Rescuers restart man's heart after collapse on Yellowknife squash court

Terry Gray says he owes his life to the quick actions of people who helped him after his heart stopped while playing squash earlier this month.

'Without those people around I might not be here,' says Terry Gray

Avid squash player Terry Gray, 48, collapsed at Yellowknife's Racquet Club on May 12. Three employees of the club, including Ozzie Vallejos, in red, performed CPR and restarted his heart using an automated external defibrillator. He's now recovering in an Edmonton hospital. (Jeff Hipfner/Yellowknife Racquet Club)

A Yellowknife man whose heart stopped while he was playing squash earlier this month says he owes his life to the people who rallied to help him. 

Terry Gray, 48, was playing squash at The Yellowknife Racquet Club with his friend Brooke Harker on May 12 when he collapsed.

"My heart just went into a bad rhythm and then it basically just put me into cardiac arrest," he said over the phone from an Edmonton hospital where he's currently recovering.

Harker says he began giving Gray CPR and yelled for help.

That's when Racquet Club employees Ozzie Vallejos, Jeff Hipfner and Devin Madsen came on the scene.

"I was on the charter court playing when one of the juniors from upstairs came down and got me and said Terry was down," Vallejos said.

'You've got to act now' 

Someone grabbed an automated external defibrillator, or AED, from another room and hooked up the paddles to Gray's chest.

"Just the colour of his skin was pretty real enough and you just know that nothing's moving like blood flow or anything," Madsen said.

"It's like you've got to act now or no one's going to do anything else. You're just right there. If we don't do anything who knows what's going to be the end result."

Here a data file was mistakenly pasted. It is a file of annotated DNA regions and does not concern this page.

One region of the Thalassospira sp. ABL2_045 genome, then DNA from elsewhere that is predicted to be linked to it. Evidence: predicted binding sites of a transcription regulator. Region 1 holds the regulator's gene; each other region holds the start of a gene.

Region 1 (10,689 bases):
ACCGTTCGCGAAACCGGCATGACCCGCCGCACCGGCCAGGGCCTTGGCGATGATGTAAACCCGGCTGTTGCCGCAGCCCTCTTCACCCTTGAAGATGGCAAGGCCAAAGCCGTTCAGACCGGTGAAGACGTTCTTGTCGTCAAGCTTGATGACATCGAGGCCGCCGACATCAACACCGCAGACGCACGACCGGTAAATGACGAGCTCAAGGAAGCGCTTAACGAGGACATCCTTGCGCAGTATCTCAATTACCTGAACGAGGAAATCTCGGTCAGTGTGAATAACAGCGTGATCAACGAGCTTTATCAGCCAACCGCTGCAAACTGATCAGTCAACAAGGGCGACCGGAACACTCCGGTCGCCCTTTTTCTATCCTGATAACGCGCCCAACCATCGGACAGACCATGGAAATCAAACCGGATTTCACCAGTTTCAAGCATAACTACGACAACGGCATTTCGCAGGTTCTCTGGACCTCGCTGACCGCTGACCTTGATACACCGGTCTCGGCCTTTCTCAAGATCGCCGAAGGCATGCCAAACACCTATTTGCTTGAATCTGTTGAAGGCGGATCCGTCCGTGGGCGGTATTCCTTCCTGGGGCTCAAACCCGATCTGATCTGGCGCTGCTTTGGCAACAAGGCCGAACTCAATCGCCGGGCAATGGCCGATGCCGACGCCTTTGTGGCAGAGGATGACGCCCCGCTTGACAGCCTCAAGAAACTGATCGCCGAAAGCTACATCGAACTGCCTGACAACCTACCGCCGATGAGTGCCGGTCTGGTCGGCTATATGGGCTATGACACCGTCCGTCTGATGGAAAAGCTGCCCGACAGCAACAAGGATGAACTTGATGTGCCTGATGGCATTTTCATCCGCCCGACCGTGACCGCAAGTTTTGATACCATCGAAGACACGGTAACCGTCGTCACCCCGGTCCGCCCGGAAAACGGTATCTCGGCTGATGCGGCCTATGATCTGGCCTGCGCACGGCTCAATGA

Vallejos gave Gray mouth-to-mouth resuscitation. As Hipfner and Madsen watched, the AED gave him a shock. 

Kristin Richardson, a nurse practitioner with Public Health who was at the gym, rushed to the scene. After assessing the crisis, she alerted staff to call an ambulance, then provided CPR until paramedics arrived.

"You could see the colour coming back to his face. It wasn't so blue," Madsen said.

"You could see his diaphragm trying to move in and out. He was making noises but he was definitely not coming to."

Tests show his heart is healthy 

Gray was rushed to Stanton Territorial Hospital where he was put in an induced coma. Three days later he was medevaced to Edmonton's Royal Alexandra Hospital where he underwent a series of tests, all of which show his heart is healthy.

Gray now has an internal defibrillator in his heart that will keep it beating if he ever goes back into cardiac arrest.

He says he owes his life to those who helped him when he collapsed.

"I've got a lot to say to all of them and I haven't quite figured out how I'm going to actually repay them for any of this. I think it's impossible.

"Without those people around I might not be here."


  • This story has been updated from its original version to include more information on who was involved in the rescue.
    May 26, 2016 9:18 AM CT